Why George Frideric Handel Still Matters
One of the giants of Western music died 250 years ago Tuesday. George Frideric Handel, for his time, lived a good, long life. He was 74.
Handel has been called the first classical music superstar. His operas, oratorios and instrumental music were the toast of London for more than 30 years. And over the past two and a half centuries, interest in Handel has never waned — not for audiences or for musicians like Nicholas McGegan, who conducts Handel's music throughout the world and directs the International Handel Festival in Gottingen, Germany.
"Handel obviously writes wonderful melodies — memorable, singable tunes," McGegan says. "He also writes incredibly grand music, grander than almost anybody else's. And in the operas and oratorios, he has a great insight into human emotions of all kinds, from deepest despair to the highest joy. He really is a poet of the human heart, through music."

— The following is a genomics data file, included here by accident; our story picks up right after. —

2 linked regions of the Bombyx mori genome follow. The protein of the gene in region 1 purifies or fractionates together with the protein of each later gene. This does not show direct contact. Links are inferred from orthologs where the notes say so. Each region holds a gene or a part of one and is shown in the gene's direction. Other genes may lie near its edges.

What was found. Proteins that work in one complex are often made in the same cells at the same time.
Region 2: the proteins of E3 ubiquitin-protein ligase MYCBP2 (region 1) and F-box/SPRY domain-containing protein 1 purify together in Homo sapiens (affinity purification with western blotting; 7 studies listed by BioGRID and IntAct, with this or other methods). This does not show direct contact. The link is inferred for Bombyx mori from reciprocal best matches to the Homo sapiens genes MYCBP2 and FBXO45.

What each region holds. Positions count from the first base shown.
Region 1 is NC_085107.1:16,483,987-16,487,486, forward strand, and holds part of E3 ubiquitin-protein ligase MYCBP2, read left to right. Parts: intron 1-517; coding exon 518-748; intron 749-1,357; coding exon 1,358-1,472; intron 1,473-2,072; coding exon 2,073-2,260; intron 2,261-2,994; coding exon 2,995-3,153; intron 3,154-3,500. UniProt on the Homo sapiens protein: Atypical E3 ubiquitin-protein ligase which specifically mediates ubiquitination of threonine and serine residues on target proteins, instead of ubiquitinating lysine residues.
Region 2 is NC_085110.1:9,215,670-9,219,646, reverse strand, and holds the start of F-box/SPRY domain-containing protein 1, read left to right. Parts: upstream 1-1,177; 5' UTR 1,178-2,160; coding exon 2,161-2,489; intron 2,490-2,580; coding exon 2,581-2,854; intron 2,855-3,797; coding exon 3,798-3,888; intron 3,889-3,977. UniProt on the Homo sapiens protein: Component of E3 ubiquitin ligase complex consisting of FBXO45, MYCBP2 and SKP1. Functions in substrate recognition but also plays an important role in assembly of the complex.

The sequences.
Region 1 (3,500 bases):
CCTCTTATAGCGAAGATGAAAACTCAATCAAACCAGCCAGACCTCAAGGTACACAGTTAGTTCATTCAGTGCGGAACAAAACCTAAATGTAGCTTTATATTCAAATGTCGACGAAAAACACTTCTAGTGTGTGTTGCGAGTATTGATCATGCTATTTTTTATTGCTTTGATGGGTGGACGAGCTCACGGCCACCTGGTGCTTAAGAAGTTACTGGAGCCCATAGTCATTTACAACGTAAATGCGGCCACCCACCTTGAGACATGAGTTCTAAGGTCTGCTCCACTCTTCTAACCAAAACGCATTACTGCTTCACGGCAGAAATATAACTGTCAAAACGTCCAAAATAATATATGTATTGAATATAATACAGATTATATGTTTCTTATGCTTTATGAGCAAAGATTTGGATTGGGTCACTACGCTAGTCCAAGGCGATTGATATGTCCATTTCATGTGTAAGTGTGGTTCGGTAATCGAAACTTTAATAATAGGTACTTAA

The flood of Handel recordings just keeps flowing — from favorites like Water Music, to the lesser-knowns like the oratorio La Resurrezione. The past couple of years have seen all-Handel recital records by veteran and emerging opera singers such as Danielle de Niese, Renee Fleming, Mark Padmore, Ian Bostridge, Magdalena Kozena, Marijana Mijanovic and Rolando Villazon. The American mezzo-soprano Joyce DiDonato released her own CD in January.
"I have learned more artistically, and even as a human being, I've learned more from performing Handel's music, probably more than any other composer," DiDonato says.
Her new recording, called Furore, focuses on arias from operas and oratorios where Handel's characters experience flights of fury and tragedy.
"As advanced as we like to think we are, we still succumb to jealousy, rage and euphoria," DiDonato says. "We're humans, and I think we have so much to learn by having the chance to explore these vivid, amazing characters. I think there's a truth in this music, and that's why it still speaks to us."
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